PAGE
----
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Cryotherapy 

Introduction

Cryotherapy is a painless, in-office procedure. It is a freezing method used to remove benign skin lesions. Well-defined lesions and tumors are ideal for freezing, as the doctor can easily identify and treat the appropriate area.

Cryotherapy is also called cryosurgery. It is a low-cost, effective treatment for skin lesions such as actinic keratosis, solar lentigo, seborrheic keratosis, viral wart, molluscum contagiosum, and dermatofibroma.

Cryotherapy uses liquid nitrogen to freeze the cells. When the cells thaw, they die. When the cells die, the treated area will shrink and fall off. New, healthy skin cells will regenerate.

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Treatment

The doctor will apply liquid nitrogen with a spray device or cotton-tipped applicator to the unwanted skin tag or lesion. No cutting or anesthesia is required. The amount of time it takes to freeze the lesion can range from 5 to 30 seconds, depending on the lesion.

The treated area may be red and swollen initially, but this is a short-lived side effect. Other possible side effects include bleeding, headache, or local hair loss, especially with longer freeze times. Some people may experience loss of pigmentation or blister formation at the site of treatment, but scarring is rare.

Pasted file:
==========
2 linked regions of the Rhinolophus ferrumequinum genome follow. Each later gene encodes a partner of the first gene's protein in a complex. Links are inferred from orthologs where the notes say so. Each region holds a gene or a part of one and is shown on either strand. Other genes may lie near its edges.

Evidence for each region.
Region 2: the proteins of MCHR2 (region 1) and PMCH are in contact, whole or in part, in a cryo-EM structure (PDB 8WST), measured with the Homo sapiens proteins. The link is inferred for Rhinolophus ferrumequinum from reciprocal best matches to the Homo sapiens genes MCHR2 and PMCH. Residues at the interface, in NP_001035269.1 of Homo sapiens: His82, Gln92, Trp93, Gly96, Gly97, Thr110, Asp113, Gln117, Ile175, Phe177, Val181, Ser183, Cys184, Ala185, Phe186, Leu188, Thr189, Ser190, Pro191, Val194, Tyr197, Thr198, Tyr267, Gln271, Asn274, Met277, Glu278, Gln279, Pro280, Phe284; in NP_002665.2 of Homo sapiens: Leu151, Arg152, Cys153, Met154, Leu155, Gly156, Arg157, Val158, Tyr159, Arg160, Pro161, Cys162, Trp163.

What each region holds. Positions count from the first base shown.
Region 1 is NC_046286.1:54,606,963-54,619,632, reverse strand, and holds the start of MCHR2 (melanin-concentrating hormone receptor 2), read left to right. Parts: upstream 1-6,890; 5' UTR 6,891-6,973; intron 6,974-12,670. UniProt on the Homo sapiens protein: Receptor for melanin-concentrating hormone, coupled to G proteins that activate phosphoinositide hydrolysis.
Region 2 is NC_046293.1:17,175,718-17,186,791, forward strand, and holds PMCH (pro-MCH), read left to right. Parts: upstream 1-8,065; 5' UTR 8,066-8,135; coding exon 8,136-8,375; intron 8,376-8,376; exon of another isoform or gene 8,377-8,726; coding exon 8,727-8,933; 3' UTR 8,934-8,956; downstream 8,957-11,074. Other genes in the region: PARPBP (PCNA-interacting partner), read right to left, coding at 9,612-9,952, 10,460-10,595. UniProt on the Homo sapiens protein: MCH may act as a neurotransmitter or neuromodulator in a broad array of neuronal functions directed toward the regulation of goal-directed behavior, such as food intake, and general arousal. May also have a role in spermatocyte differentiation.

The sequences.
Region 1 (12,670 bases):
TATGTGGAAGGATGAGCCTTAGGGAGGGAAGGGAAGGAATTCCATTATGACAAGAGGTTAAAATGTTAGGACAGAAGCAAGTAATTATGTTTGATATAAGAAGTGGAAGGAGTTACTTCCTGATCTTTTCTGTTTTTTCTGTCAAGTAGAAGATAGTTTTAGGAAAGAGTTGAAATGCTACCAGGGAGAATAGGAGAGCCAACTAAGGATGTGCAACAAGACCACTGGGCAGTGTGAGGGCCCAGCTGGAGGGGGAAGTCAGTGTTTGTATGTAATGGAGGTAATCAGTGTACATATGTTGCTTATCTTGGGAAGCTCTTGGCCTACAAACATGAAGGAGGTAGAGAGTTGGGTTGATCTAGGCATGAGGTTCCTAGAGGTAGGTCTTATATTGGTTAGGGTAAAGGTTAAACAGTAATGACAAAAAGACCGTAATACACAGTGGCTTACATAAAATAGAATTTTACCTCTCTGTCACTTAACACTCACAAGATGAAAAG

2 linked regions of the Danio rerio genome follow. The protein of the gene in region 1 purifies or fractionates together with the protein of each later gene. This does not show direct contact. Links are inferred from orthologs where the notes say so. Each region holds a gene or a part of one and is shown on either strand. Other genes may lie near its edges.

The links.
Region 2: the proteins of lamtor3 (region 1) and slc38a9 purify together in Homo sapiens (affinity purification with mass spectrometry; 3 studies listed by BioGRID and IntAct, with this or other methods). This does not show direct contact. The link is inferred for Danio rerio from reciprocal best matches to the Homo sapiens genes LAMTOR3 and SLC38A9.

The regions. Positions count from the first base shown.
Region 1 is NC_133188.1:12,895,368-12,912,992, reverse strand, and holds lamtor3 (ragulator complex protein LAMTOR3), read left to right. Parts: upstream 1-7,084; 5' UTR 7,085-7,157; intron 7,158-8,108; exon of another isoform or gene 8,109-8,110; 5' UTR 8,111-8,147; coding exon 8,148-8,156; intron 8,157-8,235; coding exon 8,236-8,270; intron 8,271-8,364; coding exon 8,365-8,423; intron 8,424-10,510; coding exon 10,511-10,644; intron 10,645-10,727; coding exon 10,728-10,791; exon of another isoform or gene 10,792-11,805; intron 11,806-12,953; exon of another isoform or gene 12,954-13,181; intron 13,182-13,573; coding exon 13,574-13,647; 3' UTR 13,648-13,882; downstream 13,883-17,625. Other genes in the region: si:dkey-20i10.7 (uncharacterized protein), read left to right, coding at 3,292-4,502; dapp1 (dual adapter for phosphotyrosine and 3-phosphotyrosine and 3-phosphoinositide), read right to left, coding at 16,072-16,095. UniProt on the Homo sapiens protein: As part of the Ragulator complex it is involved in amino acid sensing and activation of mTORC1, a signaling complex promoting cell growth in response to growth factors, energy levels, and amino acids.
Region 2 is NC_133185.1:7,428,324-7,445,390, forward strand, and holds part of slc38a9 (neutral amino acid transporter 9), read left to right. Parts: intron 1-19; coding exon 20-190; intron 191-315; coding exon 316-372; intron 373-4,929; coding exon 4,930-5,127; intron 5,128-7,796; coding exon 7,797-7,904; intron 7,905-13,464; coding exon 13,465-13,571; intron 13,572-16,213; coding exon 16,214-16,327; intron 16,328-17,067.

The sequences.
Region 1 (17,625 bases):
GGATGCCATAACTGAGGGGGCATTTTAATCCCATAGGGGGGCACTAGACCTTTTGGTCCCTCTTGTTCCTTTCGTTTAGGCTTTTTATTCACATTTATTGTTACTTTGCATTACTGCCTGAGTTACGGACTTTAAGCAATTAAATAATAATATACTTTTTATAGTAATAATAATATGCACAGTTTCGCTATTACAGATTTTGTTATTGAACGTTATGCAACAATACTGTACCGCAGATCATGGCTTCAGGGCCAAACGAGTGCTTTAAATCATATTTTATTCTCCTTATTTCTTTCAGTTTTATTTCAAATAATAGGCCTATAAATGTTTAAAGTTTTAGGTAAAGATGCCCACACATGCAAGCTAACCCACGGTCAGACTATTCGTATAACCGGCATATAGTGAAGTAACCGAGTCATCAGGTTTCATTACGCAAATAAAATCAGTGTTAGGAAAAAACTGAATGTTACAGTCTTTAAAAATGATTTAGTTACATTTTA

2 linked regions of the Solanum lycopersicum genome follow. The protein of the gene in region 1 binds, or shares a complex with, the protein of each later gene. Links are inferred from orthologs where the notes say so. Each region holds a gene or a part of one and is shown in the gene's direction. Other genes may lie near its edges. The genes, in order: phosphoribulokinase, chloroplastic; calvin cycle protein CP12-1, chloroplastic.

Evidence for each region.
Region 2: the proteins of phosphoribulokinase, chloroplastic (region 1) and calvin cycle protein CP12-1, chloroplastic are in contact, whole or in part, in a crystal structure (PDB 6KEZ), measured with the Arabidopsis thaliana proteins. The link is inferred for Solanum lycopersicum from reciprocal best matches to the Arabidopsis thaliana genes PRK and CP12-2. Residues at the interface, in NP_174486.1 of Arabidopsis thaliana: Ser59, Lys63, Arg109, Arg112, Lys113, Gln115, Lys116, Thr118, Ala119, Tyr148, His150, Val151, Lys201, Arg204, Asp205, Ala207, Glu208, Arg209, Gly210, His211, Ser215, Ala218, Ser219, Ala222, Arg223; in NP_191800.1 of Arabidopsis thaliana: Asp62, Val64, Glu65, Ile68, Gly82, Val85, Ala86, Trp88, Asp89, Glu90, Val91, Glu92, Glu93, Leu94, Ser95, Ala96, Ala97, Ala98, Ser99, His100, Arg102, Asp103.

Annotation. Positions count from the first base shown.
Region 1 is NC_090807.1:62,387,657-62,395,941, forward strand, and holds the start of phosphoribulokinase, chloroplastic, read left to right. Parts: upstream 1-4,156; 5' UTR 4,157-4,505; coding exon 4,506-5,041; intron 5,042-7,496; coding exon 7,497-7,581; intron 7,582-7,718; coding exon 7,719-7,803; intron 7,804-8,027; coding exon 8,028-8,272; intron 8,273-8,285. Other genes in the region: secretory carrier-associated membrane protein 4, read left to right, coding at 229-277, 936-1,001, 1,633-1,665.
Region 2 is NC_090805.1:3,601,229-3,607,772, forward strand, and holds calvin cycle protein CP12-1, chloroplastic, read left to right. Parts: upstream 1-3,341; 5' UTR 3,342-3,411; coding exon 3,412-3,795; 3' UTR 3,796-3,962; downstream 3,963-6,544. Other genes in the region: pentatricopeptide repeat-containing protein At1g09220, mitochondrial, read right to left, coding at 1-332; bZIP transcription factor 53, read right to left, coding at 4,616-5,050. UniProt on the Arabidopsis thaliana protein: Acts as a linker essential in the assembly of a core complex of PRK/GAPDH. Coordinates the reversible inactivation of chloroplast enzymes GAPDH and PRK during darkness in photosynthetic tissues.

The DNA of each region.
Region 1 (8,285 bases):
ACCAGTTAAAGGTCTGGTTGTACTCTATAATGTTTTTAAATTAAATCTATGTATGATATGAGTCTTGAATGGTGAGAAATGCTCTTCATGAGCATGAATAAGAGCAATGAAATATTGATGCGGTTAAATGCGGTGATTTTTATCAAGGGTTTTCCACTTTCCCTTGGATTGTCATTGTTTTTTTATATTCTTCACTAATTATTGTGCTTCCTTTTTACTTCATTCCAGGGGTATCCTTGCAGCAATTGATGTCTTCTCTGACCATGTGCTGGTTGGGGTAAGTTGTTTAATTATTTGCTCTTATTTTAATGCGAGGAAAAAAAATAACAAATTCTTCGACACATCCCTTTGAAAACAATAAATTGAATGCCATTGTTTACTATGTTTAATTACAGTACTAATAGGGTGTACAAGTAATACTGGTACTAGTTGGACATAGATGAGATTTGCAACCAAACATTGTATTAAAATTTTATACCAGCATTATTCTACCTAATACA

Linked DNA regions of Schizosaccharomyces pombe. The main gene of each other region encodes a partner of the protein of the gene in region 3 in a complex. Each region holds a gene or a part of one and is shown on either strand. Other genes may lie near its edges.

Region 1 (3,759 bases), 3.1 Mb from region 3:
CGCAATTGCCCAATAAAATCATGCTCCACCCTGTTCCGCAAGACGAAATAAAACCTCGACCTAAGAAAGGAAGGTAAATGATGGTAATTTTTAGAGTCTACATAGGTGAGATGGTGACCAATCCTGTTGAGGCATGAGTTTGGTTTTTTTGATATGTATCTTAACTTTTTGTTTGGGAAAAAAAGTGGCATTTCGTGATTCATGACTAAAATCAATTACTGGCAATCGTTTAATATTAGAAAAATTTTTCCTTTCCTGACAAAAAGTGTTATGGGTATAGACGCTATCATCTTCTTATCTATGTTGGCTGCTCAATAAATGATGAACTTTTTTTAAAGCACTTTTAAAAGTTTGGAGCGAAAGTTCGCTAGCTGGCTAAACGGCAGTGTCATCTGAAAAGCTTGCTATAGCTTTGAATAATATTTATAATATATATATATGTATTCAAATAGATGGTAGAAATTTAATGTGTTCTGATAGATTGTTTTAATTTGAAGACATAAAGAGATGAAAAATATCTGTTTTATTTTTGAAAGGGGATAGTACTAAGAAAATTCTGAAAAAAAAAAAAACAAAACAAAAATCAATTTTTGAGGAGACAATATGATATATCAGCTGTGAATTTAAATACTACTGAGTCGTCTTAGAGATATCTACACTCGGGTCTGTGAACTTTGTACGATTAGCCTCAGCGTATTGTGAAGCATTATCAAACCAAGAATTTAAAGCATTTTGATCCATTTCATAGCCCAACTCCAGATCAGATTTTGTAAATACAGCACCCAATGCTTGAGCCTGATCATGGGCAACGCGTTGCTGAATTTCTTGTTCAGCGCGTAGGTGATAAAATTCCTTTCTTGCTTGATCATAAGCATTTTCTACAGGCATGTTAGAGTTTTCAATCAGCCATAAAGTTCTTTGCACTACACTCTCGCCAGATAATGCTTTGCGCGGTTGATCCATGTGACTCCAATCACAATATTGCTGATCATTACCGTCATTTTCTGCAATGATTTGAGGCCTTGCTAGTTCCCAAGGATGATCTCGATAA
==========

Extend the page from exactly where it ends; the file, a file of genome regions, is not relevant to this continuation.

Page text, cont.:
A single treatment is sufficient for most types of lesions, while some people may require an additional one or two treatments over the course of four to eight weeks.

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This information is intended for educational and informational purposes only. It should not be used in place of an individual consultation or examination or replace the advice of your health care professional and should not be relied upon to determine diagnosis or course of treatment.

The iHealthSpot patient education library was written collaboratively by the iHealthSpot editorial team which includes Senior Medical Authors Dr. Mary Car-Blanchard, OTD/OTR/L and Valerie K. Clark, and the following editorial advisors: Steve Meadows, MD, Ernie F. Soto, DDS, Ronald J. Glatzer, MD, Jonathan Rosenberg, MD, Christopher M. Nolte, MD, David Applebaum, MD, Jonathan M. Tarrash, MD, and Paula Soto, RN/BSN. This content complies with the HONcode standard for trustworthy health information. The library commenced development on September 1, 2005 with the latest update/addition on April 13th, 2016. For information on iHealthSpot’s other services including medical website design, visit www.iHealthSpot.com.

General, Cosmetic & Surgical Dermatology